We finicky readers have great expectations and are devastated when we’re led astray. Despite what the reviewers tell you, there is no new Jane Austen. Remember that.
I expect books to inspire, to breathe ideas, language, and comfort into my soul. Last week I returned to the 20th century and rediscovered the charming Laurie Colwin (1944-1992), whose novels and short stories are as pertinent now as they were when they were first published. Her brilliant short stories appeared in The New Yorker and she was a columnist for Gourmet magazine.
I decided to reread my favorite Colwin novel, Family Happiness (1982), which is so witty and lucid that I experienced linguistic uplift. The title, of course, refers to the first line of Anna Karenina: “All happy families are alike; each unhappy family is unhappy in its own way.”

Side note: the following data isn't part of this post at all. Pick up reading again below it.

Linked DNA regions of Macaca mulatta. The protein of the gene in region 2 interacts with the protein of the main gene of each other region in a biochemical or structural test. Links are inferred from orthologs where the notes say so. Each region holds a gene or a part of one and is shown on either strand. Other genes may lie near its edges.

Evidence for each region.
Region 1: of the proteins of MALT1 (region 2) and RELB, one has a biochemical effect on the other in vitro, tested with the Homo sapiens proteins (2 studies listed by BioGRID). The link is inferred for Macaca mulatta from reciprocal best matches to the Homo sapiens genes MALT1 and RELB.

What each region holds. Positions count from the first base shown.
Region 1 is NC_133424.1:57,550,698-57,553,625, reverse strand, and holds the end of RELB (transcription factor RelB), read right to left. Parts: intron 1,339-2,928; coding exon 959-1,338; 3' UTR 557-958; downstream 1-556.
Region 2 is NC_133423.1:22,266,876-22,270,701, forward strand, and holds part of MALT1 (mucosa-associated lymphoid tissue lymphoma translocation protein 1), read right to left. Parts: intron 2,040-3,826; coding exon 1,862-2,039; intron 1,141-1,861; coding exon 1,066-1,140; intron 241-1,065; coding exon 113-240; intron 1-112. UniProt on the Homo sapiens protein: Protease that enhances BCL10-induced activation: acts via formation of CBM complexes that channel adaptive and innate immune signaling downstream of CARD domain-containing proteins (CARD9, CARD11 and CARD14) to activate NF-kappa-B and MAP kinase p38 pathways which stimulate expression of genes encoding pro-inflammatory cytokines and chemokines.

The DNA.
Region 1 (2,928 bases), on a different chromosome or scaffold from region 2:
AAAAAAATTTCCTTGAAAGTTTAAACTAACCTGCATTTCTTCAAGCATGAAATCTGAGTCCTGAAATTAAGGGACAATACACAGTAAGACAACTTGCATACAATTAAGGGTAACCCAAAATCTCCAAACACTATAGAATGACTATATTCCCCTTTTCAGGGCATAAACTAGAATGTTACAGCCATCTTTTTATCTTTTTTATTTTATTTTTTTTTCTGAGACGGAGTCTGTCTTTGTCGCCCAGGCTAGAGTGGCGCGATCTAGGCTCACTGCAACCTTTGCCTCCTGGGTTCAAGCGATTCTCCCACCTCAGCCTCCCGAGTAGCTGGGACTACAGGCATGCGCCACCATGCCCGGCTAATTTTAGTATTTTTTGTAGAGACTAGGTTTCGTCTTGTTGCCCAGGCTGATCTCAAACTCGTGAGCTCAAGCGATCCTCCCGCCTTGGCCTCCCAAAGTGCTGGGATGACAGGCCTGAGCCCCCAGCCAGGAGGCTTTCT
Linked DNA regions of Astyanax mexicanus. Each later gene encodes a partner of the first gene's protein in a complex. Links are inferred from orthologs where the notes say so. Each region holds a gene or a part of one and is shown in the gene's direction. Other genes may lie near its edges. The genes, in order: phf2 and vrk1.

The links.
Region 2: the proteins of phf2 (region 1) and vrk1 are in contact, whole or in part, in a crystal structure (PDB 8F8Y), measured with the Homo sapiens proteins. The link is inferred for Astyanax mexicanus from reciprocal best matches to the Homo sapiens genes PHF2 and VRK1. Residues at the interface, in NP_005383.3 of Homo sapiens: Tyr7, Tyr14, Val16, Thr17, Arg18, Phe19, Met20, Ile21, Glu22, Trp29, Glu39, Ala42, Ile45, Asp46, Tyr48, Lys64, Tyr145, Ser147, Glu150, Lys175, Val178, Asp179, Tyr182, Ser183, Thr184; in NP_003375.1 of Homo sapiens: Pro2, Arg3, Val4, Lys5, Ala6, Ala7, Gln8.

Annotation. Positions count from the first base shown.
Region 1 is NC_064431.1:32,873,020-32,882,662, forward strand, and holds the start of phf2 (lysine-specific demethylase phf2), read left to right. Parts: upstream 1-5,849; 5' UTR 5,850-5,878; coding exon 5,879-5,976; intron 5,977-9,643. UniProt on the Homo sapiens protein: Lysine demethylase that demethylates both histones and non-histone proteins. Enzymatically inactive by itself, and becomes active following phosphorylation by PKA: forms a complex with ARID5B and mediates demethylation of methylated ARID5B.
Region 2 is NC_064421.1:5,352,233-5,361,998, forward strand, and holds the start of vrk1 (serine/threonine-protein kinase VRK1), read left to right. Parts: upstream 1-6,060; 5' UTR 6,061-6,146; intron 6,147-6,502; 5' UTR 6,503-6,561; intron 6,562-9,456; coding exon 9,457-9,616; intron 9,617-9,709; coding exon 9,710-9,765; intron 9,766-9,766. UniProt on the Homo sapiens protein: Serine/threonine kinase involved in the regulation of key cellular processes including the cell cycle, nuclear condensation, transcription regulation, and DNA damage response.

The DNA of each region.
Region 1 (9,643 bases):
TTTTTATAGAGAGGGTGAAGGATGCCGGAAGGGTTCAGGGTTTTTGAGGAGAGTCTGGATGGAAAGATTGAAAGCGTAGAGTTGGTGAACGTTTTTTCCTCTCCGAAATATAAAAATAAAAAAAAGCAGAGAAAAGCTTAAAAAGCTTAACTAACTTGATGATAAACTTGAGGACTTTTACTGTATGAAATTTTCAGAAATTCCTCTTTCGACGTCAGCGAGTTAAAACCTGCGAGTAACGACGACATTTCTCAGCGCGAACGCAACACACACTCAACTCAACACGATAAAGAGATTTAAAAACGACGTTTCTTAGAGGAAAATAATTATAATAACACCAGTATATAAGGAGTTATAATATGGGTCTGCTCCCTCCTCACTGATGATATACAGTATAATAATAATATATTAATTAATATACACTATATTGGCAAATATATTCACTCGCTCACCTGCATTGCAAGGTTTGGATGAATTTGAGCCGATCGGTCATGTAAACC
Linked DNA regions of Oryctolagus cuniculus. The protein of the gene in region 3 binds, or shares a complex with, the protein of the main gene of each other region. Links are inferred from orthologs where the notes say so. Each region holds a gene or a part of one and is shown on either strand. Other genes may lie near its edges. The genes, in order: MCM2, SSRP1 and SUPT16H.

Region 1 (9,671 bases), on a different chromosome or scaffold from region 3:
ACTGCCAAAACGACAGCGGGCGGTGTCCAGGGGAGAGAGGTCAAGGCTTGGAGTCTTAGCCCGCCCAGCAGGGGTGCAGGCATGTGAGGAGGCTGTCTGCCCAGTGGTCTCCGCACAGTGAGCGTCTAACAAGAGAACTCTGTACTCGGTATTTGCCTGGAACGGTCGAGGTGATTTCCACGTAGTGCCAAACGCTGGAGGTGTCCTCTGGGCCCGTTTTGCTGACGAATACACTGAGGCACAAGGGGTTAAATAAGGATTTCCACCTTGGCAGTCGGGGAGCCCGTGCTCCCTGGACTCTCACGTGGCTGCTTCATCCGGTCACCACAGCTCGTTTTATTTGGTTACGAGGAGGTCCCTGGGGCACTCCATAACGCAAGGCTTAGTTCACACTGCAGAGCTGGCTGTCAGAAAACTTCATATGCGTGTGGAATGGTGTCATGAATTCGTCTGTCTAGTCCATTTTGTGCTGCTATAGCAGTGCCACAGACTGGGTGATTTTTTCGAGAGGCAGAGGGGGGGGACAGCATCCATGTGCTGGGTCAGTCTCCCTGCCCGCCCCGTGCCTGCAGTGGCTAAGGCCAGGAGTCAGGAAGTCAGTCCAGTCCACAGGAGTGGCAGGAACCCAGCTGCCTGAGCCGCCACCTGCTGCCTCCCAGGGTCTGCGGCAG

The charming, funny heroine, Polly Solo-Miller Demerast, is almost perfect. She is the loving wife of a workaholic lawyer, Henry Demerast, the perfect mother of Pete and Didi, the devoted daughter of eccentric, difficult parents, Wendy and Henry, Sr., and the hard-working Coordinator of Research in Reading Projects and Methods for the information arm of the Board of Education.
Colwin wittily begins the novel:
Polly Solo-Miller Demerast was the perfect flower of the Solo-Miller family. This family had everything: looks, brains, money, a strong, fortified sense of clan, and branches in Boston, Philadelphia, and New York, as well as London, just like a banking house. The patriarch of the New York gang was Henry Solo-Miller, husband of the former Constanzia Hendricks, nicknamed Wendy. Both were of old, old Jewish families, the sort that are more identifiably old American than Jewish. Solo-Millers and Hendrickses had come from Holland via Spain before the American Revolution, and which they had either taken part in or raised money for.
This beautifully-written novel is not much like Anna Karenina, but Polly did read Anna Karenina on her honeymoon. That is not a good sign.
What a terrific book. I recommend it: it will make you chortle, and you will also empathize with Polly’s angst in love. Colwin understands it all. Which is more important: family or romantic love? Tolstoy and Colwin consider both points-of-view.